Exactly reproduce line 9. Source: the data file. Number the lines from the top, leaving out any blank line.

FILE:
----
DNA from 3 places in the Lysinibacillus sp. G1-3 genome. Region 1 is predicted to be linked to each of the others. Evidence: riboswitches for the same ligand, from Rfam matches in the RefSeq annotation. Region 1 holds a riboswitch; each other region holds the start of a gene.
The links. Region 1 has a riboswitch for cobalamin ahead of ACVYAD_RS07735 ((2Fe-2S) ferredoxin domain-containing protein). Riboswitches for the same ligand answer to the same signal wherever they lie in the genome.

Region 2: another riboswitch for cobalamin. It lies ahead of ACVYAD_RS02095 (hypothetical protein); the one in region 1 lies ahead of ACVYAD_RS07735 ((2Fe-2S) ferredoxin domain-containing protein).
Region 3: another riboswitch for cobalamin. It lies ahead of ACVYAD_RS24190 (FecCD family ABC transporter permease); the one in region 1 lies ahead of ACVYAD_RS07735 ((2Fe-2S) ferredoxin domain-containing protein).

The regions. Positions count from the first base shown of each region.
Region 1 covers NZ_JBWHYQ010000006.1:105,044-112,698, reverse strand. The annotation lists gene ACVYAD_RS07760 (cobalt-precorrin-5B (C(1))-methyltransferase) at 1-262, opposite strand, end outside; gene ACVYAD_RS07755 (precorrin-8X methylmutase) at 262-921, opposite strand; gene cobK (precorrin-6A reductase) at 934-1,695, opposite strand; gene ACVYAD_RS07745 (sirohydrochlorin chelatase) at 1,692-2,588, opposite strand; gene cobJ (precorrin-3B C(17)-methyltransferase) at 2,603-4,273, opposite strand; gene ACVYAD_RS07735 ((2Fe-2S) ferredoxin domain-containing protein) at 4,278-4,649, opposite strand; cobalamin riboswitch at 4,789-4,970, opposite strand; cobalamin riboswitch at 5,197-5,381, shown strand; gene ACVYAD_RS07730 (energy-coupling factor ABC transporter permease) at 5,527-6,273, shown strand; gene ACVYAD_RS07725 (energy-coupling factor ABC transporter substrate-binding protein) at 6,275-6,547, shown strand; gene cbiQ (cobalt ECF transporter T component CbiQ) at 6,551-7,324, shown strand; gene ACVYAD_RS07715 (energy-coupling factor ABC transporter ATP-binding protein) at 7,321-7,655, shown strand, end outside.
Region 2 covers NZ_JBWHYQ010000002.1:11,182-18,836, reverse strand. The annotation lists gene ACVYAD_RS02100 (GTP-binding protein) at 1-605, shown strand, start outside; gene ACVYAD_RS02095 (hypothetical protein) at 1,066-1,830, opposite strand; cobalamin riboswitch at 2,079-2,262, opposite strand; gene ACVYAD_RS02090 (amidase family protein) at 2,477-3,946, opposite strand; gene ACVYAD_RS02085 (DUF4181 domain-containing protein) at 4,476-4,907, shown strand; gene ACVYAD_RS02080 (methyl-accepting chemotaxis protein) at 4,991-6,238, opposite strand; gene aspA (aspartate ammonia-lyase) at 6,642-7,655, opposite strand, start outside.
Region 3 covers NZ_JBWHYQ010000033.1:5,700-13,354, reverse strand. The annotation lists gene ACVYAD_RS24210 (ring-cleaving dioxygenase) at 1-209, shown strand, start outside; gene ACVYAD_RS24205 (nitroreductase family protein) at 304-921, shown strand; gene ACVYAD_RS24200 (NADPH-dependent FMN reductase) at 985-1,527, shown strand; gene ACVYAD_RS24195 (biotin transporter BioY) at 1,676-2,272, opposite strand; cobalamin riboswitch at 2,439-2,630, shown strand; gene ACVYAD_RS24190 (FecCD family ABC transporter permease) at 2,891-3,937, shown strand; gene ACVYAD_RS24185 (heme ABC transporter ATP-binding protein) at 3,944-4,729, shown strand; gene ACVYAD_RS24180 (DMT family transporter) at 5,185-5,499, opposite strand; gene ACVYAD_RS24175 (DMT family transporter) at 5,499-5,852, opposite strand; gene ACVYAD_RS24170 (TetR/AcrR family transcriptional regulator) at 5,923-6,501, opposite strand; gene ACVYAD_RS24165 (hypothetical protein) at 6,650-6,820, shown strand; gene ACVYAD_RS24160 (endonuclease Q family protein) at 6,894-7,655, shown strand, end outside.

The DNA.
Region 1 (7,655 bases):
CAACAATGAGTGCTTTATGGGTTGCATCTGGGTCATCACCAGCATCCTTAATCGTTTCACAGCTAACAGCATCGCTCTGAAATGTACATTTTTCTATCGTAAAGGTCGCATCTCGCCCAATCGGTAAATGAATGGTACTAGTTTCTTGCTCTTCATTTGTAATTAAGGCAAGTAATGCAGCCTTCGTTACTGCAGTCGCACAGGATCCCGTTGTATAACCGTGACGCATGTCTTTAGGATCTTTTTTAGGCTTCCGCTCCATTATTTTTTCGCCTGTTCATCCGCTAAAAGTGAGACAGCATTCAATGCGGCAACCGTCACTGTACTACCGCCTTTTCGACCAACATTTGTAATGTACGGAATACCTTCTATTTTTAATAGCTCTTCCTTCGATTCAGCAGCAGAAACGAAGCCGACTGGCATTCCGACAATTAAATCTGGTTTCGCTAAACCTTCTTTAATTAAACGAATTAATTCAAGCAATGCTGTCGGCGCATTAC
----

The DNA.